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Majority millennials fear consequences of climate change

20 December 2016 – On the occasion of the 22nd Conference of the Parties at the United Nations Convention on Climate Change, the COP 22 Steering Committee commissioned the first pan-African study on global warming. This was carried out among young people born between 1980 and 2000, the ‘millennials,’ from 19 African countries.

The survey results indicated that millennials consider themselves directly affected by climate change and note its effects every day (86%). The respondents consider access to water (73%) and the development of renewable energies (71%) as the most relevant initiatives to combat global warming, and more than half of them ( 53%) accuse governments of not fighting enough against its consequences.

A large majority of respondents, (69%) wants to be part of the fight against global warming and think that they can achieve it by separating waste.

“We already feel the consequences of global warming, particularly concerning our health and our access to food and water. Time is running out to reach long-term temperature targets,” warned Aziz Mekouar, ambassador for multilateral negotiations at COP 22, “but political mobilisation is there, as proven by the Marrakech Proclamation, declared by 197 parties at the Convention,” he said at the closing of COP 22 on 18 November.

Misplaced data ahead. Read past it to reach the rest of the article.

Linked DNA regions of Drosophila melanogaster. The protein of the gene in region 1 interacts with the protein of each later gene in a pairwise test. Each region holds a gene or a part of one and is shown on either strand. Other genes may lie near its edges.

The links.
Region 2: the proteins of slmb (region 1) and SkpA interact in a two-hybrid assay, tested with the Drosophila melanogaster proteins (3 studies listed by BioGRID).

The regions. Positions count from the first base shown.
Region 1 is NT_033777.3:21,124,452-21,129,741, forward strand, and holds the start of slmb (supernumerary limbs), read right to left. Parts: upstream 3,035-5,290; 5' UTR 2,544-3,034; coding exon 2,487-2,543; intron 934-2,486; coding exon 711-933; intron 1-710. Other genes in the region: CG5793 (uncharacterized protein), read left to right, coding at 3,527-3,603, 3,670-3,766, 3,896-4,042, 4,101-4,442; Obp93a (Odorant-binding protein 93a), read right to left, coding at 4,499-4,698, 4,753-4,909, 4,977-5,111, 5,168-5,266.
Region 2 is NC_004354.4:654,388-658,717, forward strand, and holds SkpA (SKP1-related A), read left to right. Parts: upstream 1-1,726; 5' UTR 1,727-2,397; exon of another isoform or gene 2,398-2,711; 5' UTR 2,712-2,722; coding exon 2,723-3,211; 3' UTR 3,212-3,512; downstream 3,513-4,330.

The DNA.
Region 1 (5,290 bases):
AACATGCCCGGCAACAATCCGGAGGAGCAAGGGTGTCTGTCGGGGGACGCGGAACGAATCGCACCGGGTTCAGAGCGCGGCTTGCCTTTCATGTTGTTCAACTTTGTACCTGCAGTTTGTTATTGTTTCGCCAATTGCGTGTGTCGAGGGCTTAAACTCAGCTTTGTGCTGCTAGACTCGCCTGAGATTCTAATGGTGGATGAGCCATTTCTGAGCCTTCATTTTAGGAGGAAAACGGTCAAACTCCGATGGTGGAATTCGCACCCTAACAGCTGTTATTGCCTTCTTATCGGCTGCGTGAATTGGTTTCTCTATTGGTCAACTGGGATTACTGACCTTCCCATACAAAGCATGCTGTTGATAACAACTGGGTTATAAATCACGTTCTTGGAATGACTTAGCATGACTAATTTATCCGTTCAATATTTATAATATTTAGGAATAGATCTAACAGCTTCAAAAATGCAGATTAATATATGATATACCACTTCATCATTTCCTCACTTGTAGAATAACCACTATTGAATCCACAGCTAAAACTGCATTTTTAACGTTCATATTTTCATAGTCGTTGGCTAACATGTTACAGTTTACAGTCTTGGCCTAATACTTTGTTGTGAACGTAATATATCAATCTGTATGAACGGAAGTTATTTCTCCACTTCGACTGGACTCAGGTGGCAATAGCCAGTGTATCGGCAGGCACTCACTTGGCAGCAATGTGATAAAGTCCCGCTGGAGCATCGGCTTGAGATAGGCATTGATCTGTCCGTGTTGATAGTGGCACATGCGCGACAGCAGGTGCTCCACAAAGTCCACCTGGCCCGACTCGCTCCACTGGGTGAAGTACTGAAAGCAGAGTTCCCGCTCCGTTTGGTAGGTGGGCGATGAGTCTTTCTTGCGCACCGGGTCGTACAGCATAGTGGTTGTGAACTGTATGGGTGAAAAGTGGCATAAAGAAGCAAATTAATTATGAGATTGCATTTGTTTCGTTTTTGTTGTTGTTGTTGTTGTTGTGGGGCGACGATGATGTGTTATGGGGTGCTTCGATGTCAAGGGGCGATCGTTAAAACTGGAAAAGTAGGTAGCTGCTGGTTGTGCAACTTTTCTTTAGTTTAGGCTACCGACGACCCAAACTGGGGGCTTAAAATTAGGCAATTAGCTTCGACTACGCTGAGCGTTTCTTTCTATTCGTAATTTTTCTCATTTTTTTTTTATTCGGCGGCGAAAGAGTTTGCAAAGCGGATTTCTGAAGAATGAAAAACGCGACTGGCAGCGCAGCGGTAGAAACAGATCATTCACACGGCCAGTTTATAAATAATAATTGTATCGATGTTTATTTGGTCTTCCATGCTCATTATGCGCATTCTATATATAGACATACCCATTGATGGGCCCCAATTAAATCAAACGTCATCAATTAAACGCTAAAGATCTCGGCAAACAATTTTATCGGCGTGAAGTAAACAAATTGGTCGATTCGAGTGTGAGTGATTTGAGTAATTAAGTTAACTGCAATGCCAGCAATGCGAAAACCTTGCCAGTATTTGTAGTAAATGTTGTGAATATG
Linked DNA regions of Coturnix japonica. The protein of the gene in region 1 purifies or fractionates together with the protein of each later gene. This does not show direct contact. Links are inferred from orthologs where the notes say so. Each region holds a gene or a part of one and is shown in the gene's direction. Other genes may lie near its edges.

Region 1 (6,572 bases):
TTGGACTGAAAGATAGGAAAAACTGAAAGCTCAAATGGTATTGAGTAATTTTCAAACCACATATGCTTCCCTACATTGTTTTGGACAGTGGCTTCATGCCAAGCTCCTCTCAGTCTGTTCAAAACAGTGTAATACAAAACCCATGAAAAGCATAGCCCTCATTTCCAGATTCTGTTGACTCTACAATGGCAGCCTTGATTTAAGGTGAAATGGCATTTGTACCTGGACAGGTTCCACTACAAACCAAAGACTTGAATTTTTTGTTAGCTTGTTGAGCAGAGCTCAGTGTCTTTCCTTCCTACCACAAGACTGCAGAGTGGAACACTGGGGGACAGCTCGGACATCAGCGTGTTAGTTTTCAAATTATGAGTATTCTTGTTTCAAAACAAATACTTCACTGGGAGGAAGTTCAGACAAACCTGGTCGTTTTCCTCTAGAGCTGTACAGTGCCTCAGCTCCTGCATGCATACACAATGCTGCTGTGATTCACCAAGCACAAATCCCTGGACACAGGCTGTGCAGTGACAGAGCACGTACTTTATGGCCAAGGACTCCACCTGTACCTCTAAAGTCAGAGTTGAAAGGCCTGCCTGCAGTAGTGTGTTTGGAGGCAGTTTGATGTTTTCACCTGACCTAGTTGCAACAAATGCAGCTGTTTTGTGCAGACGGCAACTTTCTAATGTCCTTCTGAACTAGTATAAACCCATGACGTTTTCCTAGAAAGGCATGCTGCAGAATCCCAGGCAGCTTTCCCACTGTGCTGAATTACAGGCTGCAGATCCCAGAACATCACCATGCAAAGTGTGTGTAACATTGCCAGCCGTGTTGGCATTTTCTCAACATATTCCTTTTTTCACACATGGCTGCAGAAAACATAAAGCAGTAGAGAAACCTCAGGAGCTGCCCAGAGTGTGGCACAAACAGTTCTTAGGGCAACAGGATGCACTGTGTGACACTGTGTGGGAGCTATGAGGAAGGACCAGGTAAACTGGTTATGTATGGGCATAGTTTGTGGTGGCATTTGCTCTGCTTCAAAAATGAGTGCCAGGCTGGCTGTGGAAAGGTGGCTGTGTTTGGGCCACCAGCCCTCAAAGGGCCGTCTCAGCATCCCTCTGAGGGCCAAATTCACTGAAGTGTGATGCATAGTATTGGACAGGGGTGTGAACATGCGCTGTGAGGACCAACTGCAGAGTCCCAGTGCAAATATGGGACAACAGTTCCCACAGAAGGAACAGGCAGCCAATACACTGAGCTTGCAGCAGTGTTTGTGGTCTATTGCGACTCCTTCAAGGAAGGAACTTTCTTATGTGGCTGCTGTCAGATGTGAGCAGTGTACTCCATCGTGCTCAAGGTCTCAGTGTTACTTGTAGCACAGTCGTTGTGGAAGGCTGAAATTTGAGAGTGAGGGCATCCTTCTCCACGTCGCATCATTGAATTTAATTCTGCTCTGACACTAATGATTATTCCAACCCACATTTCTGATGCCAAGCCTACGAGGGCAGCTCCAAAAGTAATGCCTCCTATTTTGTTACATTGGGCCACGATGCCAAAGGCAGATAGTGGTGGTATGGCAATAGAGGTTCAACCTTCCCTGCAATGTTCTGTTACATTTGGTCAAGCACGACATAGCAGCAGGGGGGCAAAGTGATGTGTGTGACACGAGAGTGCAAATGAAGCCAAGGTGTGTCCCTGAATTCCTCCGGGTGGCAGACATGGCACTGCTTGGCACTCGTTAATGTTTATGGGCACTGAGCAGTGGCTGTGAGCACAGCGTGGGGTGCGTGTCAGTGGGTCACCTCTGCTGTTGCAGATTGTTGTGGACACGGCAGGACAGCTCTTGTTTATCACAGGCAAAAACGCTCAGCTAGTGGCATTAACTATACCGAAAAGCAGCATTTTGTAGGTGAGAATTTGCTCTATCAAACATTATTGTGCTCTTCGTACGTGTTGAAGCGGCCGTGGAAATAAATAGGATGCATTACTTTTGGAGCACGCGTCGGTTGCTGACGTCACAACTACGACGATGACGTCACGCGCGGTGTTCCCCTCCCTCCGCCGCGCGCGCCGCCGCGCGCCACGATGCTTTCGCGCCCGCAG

This COP was a real success with record participation: 29,000 participants in the Blue Zone and more than 35,000 participants in the Green Zone.

As stipulated in the Paris Agreement, which has already been ratified by 113 countries that represent 78.96% of global emissions, the increase in global temperature must remain below 2°C. “If not, we are at risk of condemning an entire generation: millennials, born between 1980 and 2000. They are the ones who will suffer the most from the consequences of global warming. Therefore, the study, carried out by CG Consulting and commissioned by the Steering Committee of COP 22, “Climate change, Time for action”, sought its answers from millennials” he elaborated.

This study marks the first ever to survey the opinions of millennials in Africa on the topic of climate change, including their fears and concerns, as well as their willingness to act and the means they need to do so. They are the latest generation to be able to curb climate change.

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